5. Cross-disciplinary curriculum

Overall, there is a clear tendency across jurisdictions to move towards a more integrated approach to curriculum design. For example, Hong Kong integrates chemistry, physics and biology and has an Integrated Humanities curriculum that combines Chinese history, economic and public affairs and geography. Shanghai has integrated examination papers that ask students to apply their knowledge to real-life problems.

6. 21st century skills

Following a definition by the OECD, the authors define 21st century skills as: creativity and innovation, critical thinking, communication, collaboration, information literacy, personal and social responsibility and cultural awareness. Curricula in New South Wales, Queensland, Ontario, Alberta and Finland include the widest range of 21st century skills. Florida, in contrast, does not include these skills in its curriculum.

7. Secondary vocational pathways

All jurisdictions offer vocational pathways to students from around grade 10 onwards. Vocational education is generally seen as a good way to retain less engaged students in education. Some jurisdictions stream students into vocational pathways based on exams (e.g. Japan, Shanghai), in others this choice is up to the students (Finland).

8. Common or differentiated curriculum

Even though ability grouping is not uncontested, all jurisdictions use it in some form. However, the majority of jurisdictions encourage classes to stay together and to provide additional support for students who need it. Singapore is the only jurisdiction in this study that streams children by ability in primary school.

9. Assessment system

All jurisdictions use a combination of formative and summative assessments but the emphasis on each of them differs between jurisdictions. In Finland and Japan, for example, the emphasis lies on largely formative, in-school assessments while high-stakes tests dominate in Singapore and the US states. All jurisdictions but Japan and the US states use assessment for learning.

It needs to be considered that the study focussed on the intended curriculum rather than what each jurisdiction actually put into practice. It combined policy documents with expert opinion and findings from the academic literature but did not ask teachers or students about their experiences. It therefore cannot answer if policy intentions in the different jurisdictions actually reach the classroom. The research was conducted between 2013 and 2014, so some information might be out of date.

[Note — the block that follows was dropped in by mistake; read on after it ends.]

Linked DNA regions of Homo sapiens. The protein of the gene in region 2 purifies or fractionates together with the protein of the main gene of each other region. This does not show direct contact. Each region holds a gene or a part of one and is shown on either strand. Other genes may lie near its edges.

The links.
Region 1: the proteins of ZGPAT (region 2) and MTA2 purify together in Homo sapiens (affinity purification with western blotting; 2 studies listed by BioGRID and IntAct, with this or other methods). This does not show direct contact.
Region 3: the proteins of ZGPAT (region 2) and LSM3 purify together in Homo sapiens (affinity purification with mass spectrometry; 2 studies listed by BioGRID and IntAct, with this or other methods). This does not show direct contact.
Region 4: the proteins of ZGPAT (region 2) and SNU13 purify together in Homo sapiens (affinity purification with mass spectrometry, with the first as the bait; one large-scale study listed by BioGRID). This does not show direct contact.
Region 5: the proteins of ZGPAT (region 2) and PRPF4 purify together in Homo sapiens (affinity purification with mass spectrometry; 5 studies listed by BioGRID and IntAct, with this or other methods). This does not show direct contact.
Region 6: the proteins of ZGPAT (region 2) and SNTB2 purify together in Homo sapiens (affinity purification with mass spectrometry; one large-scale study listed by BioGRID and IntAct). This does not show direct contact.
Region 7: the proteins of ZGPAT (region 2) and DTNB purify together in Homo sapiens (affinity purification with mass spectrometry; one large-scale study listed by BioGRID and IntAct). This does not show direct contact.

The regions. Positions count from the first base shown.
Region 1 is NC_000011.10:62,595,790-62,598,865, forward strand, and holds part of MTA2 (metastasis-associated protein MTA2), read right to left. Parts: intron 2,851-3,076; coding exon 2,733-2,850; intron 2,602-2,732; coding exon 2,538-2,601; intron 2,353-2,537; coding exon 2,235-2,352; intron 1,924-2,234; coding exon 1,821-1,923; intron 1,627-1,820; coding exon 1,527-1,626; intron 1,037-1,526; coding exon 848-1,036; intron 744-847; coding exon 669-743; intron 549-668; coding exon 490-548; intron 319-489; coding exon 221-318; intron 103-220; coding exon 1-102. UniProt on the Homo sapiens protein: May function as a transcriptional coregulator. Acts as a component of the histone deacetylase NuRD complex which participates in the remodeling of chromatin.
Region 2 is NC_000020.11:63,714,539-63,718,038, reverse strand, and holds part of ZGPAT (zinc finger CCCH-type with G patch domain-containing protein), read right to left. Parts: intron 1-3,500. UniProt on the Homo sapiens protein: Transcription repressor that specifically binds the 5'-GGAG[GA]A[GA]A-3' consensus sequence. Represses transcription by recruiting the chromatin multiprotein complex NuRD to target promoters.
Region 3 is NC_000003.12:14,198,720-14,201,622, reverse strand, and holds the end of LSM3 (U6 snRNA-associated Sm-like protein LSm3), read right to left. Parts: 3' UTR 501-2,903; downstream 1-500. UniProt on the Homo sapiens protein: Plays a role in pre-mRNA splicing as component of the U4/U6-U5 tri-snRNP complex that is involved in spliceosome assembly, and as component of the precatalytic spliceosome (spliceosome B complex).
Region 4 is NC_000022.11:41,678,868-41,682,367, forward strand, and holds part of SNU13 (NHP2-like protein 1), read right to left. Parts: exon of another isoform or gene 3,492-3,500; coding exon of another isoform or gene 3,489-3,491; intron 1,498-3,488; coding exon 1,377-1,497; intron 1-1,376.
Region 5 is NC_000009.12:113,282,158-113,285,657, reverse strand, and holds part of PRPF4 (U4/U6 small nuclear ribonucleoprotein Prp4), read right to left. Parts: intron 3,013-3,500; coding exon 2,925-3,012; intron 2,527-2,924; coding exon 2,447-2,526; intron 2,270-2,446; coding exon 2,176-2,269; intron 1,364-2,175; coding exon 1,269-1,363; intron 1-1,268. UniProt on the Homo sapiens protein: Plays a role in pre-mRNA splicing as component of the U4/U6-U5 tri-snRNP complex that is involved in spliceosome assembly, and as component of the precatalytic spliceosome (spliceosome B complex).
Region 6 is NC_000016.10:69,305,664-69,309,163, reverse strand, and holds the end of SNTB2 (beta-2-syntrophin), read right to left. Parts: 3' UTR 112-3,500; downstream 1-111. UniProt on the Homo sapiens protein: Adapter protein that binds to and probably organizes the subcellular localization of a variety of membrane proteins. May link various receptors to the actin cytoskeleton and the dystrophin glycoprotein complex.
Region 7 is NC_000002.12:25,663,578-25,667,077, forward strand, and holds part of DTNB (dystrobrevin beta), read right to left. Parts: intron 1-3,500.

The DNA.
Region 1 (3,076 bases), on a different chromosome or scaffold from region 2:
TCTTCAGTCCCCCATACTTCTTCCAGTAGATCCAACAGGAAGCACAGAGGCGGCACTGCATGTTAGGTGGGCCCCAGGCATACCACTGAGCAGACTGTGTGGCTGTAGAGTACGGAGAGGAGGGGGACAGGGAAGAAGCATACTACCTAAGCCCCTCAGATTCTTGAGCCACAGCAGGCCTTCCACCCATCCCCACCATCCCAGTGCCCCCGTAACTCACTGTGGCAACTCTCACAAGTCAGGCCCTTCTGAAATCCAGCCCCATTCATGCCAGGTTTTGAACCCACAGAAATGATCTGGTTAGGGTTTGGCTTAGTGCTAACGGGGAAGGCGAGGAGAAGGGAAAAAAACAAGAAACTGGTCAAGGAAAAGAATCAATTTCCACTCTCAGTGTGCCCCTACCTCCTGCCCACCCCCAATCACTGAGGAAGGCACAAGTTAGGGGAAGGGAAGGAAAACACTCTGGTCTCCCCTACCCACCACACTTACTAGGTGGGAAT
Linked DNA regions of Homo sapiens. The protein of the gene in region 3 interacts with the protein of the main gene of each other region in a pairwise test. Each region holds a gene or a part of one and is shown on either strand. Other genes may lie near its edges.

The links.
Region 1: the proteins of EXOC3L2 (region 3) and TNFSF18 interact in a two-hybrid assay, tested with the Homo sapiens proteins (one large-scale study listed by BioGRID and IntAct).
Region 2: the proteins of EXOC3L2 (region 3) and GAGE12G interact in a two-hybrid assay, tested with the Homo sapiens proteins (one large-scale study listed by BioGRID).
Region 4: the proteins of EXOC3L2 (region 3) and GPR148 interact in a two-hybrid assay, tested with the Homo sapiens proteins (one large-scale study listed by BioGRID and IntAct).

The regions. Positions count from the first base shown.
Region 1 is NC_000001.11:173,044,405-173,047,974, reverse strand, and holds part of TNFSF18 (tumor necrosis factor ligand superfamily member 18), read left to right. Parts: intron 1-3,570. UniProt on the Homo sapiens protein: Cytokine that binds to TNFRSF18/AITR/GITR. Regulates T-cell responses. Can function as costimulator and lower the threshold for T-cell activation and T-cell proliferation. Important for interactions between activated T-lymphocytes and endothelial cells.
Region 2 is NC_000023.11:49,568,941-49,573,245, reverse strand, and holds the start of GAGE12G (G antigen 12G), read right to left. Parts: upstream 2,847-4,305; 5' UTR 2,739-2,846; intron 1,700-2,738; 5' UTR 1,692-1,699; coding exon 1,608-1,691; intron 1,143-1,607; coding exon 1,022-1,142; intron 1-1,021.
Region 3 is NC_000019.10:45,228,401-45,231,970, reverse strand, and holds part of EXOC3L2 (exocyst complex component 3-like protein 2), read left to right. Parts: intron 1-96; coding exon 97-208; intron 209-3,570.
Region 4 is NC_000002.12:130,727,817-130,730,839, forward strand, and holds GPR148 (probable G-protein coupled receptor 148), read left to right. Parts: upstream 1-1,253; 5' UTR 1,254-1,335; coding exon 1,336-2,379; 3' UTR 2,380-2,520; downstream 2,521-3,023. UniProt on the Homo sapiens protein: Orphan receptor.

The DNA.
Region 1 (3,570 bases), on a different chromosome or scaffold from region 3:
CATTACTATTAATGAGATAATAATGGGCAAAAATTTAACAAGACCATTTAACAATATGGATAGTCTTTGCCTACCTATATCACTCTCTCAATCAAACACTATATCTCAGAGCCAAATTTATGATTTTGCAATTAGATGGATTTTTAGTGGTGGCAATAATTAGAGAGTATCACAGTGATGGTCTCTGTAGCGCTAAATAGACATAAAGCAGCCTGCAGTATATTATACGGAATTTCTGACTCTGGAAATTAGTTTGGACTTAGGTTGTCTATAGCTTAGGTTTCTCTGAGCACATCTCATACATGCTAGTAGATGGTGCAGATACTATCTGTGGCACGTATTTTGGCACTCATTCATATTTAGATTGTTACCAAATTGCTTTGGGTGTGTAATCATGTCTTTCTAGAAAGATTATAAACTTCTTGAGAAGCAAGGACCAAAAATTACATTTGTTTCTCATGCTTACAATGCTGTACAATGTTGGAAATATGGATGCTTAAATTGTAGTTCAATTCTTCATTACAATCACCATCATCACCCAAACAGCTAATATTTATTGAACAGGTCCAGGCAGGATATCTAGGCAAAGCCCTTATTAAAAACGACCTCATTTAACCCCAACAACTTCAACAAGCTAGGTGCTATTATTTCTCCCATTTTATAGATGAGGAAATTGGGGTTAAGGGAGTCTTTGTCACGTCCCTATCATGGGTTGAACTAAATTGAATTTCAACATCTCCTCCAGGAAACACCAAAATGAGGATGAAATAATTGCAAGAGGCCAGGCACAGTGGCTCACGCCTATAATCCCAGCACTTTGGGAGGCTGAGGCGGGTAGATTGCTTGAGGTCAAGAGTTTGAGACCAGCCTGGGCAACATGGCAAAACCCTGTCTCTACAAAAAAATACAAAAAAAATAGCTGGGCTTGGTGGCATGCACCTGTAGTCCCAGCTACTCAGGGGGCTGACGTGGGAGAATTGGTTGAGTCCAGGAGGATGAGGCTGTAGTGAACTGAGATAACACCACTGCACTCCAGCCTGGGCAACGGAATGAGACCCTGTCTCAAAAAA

Key points to take away:

‚óè This study shows that there is not a one-size-fits-all approach to successful curriculum planning. While these high-performing countries show similarities in some areas (e.g. the definition of clear aims), they differ in others (e.g. how students-centred their curricula are or how strongly 21st century skills are incorporated).
‚óè It is important to bear potential cultural differences and historic developments into account when comparing education systems internationally as they might influence how well an approach can be transferred to a different context.

Want to know more?

Alexander A, Hardman F, Hardman J et al. (2016) Changing Talk, Changing Thinking: Interim Report from the In-house Evaluation of the CPRT/UoY Dialogic Teaching Project. University of York and Cambridge Primary Review Trust.

Creese B, Gonzalez A and Isaacs T (2016) Comparing International Curriculum Systems: the international instructional systems study. The Curriculum Journal 27(1): 5-23.

Mercer N and Howe C (2012) Explaining the Dialogic Processes of Teaching and Learning: The Value and Potential of Sociocultural Theory. Learning, Culture and Social Interaction 1(1): 12-21.

Vygotsky LS (1978) Mind in Society: The Development of Higher Psychological Processes. Cambridge, MA: Harvard University Press.


Share your experiences with educators globally by joining the discussion below. How do the examples here compare to policy and practice in your context?